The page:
The unforeseen challenges and deep uncertainties experienced over the last almost 18 months continue to impact and will do so for some time to come. Collectively as a society we face testing times, as post-pandemic we strive to address needs emerging in addition to those remaining unaddressed from pre-pandemic times.

Collective responses are vital. No one, not least government, can do it alone. We need to work together and make best use of all resources to hand, including philanthropy. Policy for philanthropy can help unlock its potential to input for good. I am going to put forward three simple reasons why such policy is vital, acknowledging there are many other valid arguments to favour such a development.


Leadership as a Framework for Action and Change

While we identify as a giving nation, it is predominantly reactionary and short term in nature. To grow strategic giving, we need to create a cultural shift to more sustainable long-term investment in giving. Cultural shifts need to be centrally driven and stimulated over a sustained period to fully embed.

Government must lead on creating an enabling environment for the effective development of philanthropy. Such leadership, when articulated and demonstrated through policy, can steer, and guide such development for good. As our democratically elected leaders, it is within their gift to effect policy change. Leadership signals a recognition by government that philanthropy can be a legitimate partner in addressing key societal issues. Recognition is important, signals matter.

Collaboration is not just Desirable, it is Essential

To say the range and complexity of the issues we face as a society are significant is a resounding understatement. In addition, the full impact of the pandemic has yet to be revealed. There is an absolute need for all stakeholders to work together. Collaboration is not optional. It will be fundamental to impacting on change needed. As noted recently by the Department of Rural and Community Development in commenting on the Innovate Together Fund,  ‘As we begin to build a path to recovery, now is the time to come together to build an Ireland in which we all want to live and work.’

Despite all the resources of government, they cannot do it alone. Private resources must be used to support and enable changes needed. While government will always bear primary responsibility and have demonstrated this, we need to foster and nourish a collective approach. Experiences of public and private investment show that collaboration can have real impact, successfully addressing some of the most pressing social needs. Successful partnership models have taken many forms: match funding partnerships such as that with Rethink Ireland (who in five years have created a cumulative social fund of €72m); seed investment such as that made by government in 2000 into the Community Foundation for Ireland (who in 2020 alone disbursed €15m in grants); service agreements, effecting the work of Genio in areas including mental health and homelessness; co-investment such as that with The Atlantic Philanthropies  on 19 projects in youth, children, dementia and disability. Theses are all models of significant collaborative success on issues of significant social challenge and need.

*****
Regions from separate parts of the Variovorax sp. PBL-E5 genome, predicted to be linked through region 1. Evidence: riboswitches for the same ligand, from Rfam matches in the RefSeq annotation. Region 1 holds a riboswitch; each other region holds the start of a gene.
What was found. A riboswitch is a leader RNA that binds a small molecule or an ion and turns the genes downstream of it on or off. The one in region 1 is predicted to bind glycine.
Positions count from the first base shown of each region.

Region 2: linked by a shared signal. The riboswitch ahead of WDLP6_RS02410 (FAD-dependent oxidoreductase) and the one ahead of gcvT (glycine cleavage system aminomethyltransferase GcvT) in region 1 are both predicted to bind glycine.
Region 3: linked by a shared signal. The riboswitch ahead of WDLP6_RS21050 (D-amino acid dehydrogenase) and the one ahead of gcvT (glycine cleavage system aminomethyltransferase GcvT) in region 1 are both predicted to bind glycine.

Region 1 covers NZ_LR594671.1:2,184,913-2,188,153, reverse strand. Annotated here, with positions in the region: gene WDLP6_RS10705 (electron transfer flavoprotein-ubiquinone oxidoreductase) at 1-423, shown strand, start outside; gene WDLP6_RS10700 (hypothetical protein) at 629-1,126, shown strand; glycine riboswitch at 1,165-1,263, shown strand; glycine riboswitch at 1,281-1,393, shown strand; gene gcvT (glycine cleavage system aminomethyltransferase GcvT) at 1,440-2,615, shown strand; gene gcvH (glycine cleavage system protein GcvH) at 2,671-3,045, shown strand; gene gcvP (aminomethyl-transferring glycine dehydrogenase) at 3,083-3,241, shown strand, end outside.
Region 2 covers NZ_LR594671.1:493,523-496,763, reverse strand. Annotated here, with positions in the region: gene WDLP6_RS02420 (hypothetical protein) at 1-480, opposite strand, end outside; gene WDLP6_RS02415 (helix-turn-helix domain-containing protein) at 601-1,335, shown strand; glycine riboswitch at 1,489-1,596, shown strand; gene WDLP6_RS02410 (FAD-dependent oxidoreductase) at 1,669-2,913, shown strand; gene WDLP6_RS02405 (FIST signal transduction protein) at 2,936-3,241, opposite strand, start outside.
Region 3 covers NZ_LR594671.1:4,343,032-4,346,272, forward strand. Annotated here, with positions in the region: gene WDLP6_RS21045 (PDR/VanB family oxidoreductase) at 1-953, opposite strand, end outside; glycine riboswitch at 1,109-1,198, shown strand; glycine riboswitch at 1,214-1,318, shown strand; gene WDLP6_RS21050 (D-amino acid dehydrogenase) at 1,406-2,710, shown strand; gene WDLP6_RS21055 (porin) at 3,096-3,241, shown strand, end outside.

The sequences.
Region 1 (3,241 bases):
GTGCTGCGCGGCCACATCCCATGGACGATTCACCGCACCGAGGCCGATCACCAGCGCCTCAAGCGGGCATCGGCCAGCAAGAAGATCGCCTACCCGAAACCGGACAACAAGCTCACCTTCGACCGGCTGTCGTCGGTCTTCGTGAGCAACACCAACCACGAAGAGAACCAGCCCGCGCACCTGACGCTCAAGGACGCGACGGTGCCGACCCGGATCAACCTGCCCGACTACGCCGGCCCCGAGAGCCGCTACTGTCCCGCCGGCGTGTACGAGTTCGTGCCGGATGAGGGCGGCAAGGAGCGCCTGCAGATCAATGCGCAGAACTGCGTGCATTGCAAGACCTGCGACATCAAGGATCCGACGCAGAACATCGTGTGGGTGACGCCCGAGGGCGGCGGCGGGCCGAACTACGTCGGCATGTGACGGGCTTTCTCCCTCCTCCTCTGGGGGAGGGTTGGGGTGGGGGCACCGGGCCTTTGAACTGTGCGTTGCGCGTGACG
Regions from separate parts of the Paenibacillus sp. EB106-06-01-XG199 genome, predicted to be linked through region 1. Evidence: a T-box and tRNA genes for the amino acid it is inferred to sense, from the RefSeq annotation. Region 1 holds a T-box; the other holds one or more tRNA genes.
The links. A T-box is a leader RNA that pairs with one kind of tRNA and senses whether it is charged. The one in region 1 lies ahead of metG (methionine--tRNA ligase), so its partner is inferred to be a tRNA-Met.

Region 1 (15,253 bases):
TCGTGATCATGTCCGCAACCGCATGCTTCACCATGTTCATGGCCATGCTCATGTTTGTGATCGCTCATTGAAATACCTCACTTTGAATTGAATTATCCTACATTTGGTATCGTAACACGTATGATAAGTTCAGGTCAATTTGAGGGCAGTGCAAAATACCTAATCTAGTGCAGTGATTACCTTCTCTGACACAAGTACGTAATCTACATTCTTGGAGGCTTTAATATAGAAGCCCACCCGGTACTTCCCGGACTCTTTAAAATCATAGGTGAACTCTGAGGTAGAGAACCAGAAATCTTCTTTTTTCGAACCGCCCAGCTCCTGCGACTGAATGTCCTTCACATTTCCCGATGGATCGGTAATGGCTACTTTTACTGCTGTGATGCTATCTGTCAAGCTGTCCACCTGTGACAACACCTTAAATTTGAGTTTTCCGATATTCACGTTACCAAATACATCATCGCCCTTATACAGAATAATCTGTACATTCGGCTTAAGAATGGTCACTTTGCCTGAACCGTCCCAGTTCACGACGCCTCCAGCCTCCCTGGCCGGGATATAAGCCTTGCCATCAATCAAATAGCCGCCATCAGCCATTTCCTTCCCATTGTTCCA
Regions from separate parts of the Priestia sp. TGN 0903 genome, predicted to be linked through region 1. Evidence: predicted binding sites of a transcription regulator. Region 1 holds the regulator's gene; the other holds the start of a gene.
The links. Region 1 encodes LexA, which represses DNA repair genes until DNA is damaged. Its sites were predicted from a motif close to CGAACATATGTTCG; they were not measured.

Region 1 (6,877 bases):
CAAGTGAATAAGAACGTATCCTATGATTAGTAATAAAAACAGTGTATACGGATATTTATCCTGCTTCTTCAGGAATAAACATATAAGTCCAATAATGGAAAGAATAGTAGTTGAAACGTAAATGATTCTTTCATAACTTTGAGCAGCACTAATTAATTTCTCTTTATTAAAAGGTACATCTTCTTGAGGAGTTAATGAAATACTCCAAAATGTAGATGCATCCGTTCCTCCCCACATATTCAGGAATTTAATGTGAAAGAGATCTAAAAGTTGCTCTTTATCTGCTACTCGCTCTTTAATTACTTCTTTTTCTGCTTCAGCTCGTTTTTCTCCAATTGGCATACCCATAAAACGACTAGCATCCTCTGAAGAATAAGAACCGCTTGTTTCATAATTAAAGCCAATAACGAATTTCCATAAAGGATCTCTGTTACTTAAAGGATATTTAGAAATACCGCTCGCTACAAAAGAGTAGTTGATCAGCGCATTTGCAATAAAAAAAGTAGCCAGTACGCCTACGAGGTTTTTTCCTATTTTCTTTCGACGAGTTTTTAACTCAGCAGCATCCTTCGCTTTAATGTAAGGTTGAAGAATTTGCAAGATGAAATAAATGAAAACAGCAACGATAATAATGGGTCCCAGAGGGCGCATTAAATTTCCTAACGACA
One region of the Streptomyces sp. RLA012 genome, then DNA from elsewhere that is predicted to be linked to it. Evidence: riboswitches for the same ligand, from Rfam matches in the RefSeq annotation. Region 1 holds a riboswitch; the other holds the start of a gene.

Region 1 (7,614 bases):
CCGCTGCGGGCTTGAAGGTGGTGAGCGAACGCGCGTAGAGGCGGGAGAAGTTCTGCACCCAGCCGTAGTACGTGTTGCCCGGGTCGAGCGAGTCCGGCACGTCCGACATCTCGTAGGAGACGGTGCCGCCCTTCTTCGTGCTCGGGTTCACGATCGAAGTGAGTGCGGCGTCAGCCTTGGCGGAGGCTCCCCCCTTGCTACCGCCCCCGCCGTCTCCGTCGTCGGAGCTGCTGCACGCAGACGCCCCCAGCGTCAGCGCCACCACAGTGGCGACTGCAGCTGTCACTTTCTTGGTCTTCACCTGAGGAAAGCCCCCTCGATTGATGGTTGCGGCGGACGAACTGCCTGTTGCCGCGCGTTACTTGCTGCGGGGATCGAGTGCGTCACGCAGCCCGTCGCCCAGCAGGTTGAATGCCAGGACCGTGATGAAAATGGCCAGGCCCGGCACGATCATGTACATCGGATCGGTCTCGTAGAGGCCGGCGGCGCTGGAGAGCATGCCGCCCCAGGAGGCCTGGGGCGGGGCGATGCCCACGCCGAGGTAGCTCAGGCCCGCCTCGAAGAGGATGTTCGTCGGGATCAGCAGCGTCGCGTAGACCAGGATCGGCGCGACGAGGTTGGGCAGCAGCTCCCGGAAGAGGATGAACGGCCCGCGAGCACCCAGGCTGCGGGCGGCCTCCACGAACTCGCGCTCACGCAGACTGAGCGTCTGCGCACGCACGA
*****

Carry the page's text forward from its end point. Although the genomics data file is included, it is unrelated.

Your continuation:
But collaboration must happen with purpose, vision, and intent. All parties need to be proactive in making it happen. Philanthropic support cross cuts all departments of government, adding economic value. A Philanthropy Policy can provide a framework within which stakeholders can work collaboratively to catalyse change for societal benefit.


Managing Resources to Maximise Impact

Now more than ever, effective resource management is critical. Demand on resources, across all strata, including social and community services, well exceeds supply. Government is by far the largest contributor to the non-profit sector in Ireland as highlighted in the Benefacts 2021 Report on the non-profit sector. As we move to recovery post-pandemic, demand on resources will be exacerbated, which in turn will likely necessitate difficult choices being made.

Our own members reflect similar experiences where asks for support far exceed that which is available. Discussions across our membership base suggest a conservative estimate of 4:1 ratio in relation to requests for support and what is granted. Difficult decisions are being made not just by our own members but by all donors. The knowledge that for every making of a grant there are many rejections brings added responsibility in giving. Informed decision-making is vital.

Policy framework can act as a critical support in guiding resources, both in allocation and management processes. Maximising impact is a key objective of all funding stakeholders, public and private.  

In conclusion, while there are many other arguments in favour of policy for philanthropy at this time, a common core theme is that of supporting a shared vision for a better society. While policy development is not the only answer, it signals intent, can create a common bond, supports transparency and can make significant strides in supporting the use of resources for the common good.


Éilis Murray

CEO, Philanthropy Ireland

August 2021